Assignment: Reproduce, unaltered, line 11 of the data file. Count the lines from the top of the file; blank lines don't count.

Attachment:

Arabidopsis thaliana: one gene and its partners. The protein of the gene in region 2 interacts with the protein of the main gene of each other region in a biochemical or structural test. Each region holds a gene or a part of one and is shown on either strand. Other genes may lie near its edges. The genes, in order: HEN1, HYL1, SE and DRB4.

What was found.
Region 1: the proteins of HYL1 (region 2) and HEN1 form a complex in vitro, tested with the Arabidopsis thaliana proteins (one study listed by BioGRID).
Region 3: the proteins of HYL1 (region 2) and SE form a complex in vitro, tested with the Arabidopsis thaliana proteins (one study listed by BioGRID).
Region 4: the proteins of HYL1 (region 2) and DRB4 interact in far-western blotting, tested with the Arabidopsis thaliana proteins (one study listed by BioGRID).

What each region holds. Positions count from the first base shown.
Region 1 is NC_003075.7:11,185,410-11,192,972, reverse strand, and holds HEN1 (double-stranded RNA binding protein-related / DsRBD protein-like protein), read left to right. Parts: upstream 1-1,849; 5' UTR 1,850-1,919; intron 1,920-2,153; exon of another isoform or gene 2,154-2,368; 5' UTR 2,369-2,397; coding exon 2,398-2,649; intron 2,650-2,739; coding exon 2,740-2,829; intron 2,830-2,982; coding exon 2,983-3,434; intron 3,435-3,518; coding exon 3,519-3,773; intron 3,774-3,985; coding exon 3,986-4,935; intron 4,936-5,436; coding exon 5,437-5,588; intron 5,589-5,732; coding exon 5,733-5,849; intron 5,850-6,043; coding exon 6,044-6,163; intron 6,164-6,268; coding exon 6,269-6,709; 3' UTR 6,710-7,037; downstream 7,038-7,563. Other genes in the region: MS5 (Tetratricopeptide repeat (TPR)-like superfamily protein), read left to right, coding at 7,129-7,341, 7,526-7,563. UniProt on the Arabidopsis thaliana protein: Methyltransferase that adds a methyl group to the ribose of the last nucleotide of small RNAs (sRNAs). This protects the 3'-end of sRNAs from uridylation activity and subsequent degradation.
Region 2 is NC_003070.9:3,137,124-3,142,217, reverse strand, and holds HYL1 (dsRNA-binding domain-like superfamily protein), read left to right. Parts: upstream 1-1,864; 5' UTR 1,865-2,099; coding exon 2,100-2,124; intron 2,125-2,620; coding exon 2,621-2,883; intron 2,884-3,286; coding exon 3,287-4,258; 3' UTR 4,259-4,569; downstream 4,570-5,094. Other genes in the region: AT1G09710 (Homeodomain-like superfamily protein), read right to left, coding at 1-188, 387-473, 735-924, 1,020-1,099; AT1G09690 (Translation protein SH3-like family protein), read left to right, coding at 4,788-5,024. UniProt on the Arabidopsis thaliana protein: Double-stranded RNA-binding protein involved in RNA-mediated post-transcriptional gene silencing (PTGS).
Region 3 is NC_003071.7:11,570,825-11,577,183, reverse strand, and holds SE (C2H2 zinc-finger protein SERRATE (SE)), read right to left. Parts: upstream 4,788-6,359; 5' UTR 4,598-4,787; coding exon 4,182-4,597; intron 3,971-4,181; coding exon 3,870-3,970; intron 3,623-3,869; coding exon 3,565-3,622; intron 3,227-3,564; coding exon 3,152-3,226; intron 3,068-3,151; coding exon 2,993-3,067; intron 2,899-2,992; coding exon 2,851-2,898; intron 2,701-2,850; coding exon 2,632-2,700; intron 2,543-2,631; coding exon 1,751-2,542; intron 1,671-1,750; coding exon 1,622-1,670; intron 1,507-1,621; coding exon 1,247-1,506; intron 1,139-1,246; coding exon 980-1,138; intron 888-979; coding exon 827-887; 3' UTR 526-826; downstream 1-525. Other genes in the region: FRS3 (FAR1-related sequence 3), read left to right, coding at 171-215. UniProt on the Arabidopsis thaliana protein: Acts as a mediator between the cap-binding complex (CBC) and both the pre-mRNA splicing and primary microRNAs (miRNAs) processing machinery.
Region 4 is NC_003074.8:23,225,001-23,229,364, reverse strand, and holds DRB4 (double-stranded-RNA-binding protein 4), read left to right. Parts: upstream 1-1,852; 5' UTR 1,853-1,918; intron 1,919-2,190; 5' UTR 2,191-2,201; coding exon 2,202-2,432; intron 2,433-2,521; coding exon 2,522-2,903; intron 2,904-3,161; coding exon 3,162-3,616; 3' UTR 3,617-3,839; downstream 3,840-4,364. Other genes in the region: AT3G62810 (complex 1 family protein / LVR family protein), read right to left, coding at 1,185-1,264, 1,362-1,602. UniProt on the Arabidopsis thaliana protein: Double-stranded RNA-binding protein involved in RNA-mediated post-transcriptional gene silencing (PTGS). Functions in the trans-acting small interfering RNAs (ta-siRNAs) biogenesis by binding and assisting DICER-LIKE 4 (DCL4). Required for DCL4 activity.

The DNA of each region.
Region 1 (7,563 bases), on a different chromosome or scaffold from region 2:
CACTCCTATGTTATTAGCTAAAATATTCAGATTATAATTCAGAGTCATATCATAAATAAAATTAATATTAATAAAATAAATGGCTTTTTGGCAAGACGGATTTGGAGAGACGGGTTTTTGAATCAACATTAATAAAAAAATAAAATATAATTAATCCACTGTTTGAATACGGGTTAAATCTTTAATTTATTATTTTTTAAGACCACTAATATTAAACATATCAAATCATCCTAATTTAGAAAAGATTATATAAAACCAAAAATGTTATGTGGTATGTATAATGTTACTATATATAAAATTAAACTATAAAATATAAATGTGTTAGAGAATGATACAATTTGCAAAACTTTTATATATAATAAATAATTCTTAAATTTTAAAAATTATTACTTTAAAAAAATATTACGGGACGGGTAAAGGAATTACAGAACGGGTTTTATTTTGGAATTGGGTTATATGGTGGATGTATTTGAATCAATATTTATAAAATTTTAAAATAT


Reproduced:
The DNA of each region.